Thursday, January 06, 2005

Vacation Kefir

We are visiting my inlaws, and have been here for 2 weeks now. All told I'm away from work for 3 weeks this time; the longest since I started at Microsoft 8 1/2 years ago. But I haven't been completely disconnected, instead spending a lot of time on the laptop playing with C#.

This week the weather was great, and we've spent a lot of time outdoors (and barefoot!). I'll miss that when we return to Seattle.

My mother-in-law makes a drink called Kefir. Humans have been drinking it for 12,000 years, so there's a lot of variation on how it is prepared & consumed across various cultures (pun!). She makes it by simply putting Kefir "grains" in to a jar of raw milk, and letting it sit on the counter for 24 hours. She then strains it & it's ready to drink. They mix some sweetener in, but I've been enjoying mine plain. It's slightly tart, and slighly effervescent.

One of the interesting things about Kefir to me is that it represents an about-face in my relationship with microorganisms. The conventional wisdom is to strike them out - wash hands, disinfect utensils, pasteurize, refrigerate, etc. With Kefir, you instead cultivate more microorganisms, the kind you like, and they overpower the bad kind. Consider: the "grains" are used continiously for months, never referigerated, and constantly immersed in raw milk. It never goes bad!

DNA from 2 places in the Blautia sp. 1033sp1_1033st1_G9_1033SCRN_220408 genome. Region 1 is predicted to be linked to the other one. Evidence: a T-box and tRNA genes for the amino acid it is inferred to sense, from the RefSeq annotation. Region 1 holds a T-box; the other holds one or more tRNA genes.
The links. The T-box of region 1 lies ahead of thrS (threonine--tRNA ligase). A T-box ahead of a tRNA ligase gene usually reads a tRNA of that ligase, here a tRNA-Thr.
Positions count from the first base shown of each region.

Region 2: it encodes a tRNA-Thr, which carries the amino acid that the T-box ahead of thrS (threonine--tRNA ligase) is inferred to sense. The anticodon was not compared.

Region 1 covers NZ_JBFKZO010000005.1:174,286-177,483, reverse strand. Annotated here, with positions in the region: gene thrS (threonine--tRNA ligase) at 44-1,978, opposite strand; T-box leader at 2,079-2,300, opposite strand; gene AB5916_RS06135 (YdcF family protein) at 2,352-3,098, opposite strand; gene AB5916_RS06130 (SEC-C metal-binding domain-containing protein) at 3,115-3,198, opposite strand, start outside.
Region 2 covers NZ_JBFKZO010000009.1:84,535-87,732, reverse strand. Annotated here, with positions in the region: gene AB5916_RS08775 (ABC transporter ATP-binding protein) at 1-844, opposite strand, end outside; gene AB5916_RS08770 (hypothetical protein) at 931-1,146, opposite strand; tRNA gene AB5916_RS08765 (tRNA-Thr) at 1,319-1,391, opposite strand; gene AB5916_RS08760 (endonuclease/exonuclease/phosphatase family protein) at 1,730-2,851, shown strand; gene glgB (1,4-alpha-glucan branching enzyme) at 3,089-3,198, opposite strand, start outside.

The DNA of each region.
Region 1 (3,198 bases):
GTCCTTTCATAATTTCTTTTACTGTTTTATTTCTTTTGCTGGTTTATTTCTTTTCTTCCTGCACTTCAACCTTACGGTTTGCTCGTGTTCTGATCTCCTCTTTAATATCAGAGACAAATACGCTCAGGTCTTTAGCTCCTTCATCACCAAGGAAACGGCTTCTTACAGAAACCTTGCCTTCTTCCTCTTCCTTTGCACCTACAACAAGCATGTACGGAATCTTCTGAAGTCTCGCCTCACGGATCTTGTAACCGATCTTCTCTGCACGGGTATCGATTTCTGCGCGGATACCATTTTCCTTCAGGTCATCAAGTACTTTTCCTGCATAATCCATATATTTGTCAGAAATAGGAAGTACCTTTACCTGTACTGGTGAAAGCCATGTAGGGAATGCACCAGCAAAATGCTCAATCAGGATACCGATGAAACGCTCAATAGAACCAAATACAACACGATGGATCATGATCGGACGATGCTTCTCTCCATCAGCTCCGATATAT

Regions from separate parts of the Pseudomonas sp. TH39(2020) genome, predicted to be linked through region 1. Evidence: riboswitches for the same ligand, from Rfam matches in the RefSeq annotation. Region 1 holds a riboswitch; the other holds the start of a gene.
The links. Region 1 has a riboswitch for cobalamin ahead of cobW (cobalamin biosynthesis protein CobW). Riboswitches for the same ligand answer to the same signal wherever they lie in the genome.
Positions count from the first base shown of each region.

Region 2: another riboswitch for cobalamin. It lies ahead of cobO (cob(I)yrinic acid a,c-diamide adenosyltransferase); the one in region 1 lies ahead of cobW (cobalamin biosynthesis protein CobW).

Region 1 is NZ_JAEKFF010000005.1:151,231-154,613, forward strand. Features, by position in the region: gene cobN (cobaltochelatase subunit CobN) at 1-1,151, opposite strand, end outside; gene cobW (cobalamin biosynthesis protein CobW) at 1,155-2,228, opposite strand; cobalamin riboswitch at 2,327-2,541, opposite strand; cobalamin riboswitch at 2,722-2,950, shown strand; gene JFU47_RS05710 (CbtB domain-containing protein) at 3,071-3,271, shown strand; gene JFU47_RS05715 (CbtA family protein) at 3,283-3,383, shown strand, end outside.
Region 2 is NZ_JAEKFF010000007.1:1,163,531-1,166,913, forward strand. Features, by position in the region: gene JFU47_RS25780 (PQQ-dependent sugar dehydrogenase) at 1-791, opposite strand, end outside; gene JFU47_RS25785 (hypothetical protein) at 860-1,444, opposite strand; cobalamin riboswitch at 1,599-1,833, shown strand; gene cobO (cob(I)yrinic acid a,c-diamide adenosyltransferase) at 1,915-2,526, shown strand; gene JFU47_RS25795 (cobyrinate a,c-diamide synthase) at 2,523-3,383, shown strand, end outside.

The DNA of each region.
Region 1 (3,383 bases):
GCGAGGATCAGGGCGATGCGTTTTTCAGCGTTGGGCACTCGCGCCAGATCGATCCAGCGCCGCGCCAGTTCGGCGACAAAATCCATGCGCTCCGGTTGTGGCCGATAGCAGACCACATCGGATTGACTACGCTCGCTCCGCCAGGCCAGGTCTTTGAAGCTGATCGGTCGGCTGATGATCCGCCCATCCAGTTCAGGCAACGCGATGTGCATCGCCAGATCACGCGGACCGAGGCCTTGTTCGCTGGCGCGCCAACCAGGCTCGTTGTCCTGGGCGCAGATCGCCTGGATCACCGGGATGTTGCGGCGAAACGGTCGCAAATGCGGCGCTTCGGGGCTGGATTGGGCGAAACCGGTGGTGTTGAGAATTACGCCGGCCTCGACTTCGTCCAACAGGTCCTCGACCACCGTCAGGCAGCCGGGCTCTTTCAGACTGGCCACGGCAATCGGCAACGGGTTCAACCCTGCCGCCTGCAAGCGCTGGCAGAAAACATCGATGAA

If you see someone with a cold, do you think "stay away, I don't want to get sick"? Or do you think "I am taking good care of my body, so I know I'm not likely to get sick". I'd like the latter.

I've also been reading about other related brewed/fermented concoctions, like traditional salsa or saurkraut. It looks like every culture has a history of using these with meals. It preserves food without refridgeration, predigests so you can more easily absorb nutrients, and adds more nutrients to what you eat. Good deal.

Could I live in 2004 without refridgeration in my home?

If I sail around the world, not having a fridge or icebox (or just having a very small one) would sure make things simpler.

Must keep exploring...

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